Invasive Species Compendium

Detailed coverage of invasive species threatening livelihoods and the environment worldwide

Abstract

Occurrence of fruit flies of the genera Anastrepha and Ceratitis (Diptera: Tephritidae), and their host plant availability in Costa Rica.

Abstract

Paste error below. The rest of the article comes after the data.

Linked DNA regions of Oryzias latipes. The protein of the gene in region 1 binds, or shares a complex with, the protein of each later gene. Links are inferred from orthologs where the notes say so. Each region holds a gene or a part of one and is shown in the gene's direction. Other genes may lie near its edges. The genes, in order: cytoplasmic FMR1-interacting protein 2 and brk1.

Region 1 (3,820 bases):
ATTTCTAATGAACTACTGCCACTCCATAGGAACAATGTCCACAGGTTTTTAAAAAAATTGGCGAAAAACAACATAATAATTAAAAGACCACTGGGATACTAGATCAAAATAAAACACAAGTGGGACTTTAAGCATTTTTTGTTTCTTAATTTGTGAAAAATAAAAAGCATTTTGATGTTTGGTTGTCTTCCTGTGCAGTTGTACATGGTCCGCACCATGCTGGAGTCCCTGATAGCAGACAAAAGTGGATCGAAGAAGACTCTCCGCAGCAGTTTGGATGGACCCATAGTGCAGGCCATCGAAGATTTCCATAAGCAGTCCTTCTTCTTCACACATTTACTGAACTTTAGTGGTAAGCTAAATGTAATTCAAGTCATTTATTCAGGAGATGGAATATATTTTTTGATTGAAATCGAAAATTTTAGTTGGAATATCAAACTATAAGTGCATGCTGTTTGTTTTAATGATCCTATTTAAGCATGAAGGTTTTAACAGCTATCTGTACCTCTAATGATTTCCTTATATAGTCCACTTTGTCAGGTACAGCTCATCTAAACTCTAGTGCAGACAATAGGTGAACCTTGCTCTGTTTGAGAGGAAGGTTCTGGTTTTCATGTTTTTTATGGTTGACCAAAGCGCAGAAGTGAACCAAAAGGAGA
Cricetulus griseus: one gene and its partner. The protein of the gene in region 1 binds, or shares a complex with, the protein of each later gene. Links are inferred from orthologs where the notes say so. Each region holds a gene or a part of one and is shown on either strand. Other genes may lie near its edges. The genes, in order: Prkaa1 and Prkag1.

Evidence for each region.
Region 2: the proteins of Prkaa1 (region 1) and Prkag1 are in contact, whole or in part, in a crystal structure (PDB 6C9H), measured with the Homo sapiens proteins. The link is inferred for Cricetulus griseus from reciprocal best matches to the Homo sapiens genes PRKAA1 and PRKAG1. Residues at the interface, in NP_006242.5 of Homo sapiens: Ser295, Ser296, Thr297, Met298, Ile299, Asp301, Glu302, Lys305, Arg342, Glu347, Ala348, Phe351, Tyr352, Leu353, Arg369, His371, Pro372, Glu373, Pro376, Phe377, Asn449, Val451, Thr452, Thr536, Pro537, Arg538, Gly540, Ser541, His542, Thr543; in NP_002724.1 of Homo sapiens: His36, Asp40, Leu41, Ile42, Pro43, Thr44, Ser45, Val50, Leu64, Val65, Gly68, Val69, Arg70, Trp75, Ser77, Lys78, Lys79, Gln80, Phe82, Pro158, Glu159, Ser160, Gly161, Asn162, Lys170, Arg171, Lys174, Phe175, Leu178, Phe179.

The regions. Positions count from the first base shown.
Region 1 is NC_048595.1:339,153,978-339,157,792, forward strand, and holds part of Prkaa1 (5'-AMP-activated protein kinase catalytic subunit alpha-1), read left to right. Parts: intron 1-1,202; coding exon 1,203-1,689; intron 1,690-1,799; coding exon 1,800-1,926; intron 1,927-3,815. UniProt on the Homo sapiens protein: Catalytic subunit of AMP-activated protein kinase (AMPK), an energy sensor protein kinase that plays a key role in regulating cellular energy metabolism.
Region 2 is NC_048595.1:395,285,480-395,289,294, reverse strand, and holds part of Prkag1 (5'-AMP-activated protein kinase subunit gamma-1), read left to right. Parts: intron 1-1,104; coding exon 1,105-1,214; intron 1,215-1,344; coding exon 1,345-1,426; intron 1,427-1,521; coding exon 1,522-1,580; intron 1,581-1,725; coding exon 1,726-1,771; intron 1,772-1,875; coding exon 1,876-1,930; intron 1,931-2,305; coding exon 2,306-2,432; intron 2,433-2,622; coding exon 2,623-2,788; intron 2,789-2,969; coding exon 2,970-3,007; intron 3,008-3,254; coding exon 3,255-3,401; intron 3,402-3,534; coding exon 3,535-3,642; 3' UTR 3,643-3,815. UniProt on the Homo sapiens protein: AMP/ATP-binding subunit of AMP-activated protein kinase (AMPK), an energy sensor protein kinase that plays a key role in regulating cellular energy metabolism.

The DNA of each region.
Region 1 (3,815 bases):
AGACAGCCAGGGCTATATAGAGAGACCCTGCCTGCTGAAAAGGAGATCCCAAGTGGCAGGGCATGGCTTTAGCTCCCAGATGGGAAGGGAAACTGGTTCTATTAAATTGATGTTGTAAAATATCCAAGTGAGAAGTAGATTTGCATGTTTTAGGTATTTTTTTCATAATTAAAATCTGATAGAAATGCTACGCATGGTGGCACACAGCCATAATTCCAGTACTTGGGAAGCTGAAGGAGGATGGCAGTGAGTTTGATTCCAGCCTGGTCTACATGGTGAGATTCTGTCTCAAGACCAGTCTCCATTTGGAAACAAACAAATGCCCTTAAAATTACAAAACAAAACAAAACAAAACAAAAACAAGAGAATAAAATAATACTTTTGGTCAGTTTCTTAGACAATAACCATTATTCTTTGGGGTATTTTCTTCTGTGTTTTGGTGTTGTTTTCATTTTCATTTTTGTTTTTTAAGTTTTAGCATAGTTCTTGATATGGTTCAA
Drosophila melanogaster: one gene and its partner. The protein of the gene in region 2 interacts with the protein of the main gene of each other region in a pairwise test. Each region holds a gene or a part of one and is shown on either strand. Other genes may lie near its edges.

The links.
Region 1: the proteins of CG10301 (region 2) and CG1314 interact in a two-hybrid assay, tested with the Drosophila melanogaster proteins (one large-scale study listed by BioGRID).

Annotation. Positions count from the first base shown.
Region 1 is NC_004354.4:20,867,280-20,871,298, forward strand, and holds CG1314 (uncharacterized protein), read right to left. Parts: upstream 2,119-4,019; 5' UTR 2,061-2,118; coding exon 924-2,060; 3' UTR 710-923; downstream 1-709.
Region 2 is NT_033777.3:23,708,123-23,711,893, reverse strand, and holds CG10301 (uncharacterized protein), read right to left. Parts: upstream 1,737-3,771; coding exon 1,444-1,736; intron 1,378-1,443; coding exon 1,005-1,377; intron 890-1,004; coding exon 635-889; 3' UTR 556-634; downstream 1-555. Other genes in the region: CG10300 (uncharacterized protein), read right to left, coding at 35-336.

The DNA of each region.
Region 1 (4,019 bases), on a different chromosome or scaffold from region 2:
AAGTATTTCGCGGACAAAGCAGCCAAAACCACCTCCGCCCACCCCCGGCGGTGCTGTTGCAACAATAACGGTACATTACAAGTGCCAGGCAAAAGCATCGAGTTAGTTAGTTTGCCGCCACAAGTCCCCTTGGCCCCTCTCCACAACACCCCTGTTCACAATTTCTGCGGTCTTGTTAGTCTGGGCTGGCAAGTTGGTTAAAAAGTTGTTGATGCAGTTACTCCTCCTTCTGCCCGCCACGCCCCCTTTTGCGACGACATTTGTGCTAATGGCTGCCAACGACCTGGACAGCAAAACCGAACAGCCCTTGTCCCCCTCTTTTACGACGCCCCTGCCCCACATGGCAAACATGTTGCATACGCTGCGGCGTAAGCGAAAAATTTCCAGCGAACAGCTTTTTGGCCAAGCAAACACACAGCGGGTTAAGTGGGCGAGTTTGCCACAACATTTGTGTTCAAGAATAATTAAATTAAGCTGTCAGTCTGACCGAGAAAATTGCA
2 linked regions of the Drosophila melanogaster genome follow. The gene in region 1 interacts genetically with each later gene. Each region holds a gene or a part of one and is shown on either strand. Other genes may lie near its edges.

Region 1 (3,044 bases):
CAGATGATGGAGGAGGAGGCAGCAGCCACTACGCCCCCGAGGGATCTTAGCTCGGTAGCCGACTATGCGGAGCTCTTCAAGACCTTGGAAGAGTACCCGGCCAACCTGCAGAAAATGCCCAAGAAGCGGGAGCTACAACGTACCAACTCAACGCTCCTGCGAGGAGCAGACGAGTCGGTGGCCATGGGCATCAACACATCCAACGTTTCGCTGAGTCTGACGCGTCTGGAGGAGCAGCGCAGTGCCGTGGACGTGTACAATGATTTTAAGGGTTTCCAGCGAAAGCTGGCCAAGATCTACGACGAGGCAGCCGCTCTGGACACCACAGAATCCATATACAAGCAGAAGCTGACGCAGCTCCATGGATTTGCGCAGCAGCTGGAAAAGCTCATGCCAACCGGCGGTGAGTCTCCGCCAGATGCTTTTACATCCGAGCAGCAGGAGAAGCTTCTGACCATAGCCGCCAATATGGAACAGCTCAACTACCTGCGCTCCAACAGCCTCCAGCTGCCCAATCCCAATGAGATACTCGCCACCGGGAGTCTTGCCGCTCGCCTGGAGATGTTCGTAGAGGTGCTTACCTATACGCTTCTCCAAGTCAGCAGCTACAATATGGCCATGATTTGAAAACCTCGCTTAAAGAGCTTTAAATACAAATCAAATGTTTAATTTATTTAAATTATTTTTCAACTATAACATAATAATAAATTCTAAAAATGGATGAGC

Collections of wild and cultivated tropical fruits were examined for infestation by Anastrepha spp. and Ceratitis capitata. Of 440 collections (with at least 4 fruits in each) from 201 sites throughout Costa Rica, 95% of tephritids belonged to the genera Anastrepha, while 4.7% were C. capitata. Anastrepha spp. had a strong preference for host plants within the same family. A. obliqua infested 92% of the attacked mango, 87.5% of Spondias mombin and 100% of S. dulcis and S. purpurea samples, all Anacardiaceae. A. striata was recovered from 97.8% of infested guava (Psidium guajava), 97% of P. friedrichsthalianum and 100% of P. savanarum samples. A. serpentina was the dominant species on Sapotaceae plants, being recovered from 100% of all infested Manilkara achras [sapodillas] and Pouteria caimito and 98% of Chrysophyllum cainito. A. manihoti and A. pickeli were associated with cassava (45.8 and 54.2% infestation, respectively). A. chiclayae infested 100% of Passiflora quadrangularis collections. A. distincta infested species of Inga exclusively. C. capitata was the only tephritid species recovered from peaches, at infestation rates of <7%. The annual phenology of the above plants is presented with additional observations on their interactions with tephritids.